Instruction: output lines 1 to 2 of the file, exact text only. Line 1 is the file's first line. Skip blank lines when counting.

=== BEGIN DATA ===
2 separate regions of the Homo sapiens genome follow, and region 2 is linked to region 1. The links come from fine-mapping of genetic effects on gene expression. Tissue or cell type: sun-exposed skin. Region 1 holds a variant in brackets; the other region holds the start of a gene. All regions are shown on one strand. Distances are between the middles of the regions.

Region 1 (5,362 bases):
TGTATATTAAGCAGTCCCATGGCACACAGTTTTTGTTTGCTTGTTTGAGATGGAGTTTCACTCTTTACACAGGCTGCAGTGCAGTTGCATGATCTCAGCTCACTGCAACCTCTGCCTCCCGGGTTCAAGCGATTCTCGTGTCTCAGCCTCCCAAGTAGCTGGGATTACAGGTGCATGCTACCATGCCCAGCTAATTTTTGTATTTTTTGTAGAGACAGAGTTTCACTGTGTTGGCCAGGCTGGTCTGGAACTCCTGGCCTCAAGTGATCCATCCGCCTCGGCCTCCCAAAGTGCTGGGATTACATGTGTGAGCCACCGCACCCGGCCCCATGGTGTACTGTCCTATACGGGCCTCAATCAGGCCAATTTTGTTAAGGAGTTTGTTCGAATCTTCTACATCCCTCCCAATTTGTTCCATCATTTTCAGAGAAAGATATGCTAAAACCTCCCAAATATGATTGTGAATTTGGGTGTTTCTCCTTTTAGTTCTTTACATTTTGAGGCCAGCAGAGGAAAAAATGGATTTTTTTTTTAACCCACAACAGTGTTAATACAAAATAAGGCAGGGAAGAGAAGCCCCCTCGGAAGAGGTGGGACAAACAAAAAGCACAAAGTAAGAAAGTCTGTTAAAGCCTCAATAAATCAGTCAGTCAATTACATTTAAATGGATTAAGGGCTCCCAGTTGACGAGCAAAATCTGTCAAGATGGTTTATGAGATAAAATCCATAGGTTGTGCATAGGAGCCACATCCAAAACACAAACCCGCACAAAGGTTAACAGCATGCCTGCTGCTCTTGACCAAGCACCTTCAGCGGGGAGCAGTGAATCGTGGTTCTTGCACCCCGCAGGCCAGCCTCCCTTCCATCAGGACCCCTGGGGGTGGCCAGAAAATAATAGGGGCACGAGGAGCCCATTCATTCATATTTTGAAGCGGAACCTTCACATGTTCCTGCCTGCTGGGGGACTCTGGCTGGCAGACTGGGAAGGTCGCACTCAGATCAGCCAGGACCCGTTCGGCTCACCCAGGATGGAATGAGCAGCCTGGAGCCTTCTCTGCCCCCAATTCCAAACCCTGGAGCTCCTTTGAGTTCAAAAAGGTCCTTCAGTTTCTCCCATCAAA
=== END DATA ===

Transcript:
2 separate regions of the Homo sapiens genome follow, and region 2 is linked to region 1. The links come from fine-mapping of genetic effects on gene expression. Tissue or cell type: sun-exposed skin. Region 1 holds a variant in brackets; the other region holds the start of a gene. All regions are shown on one strand. Distances are between the middles of the regions.

Region 1 (5,362 bases):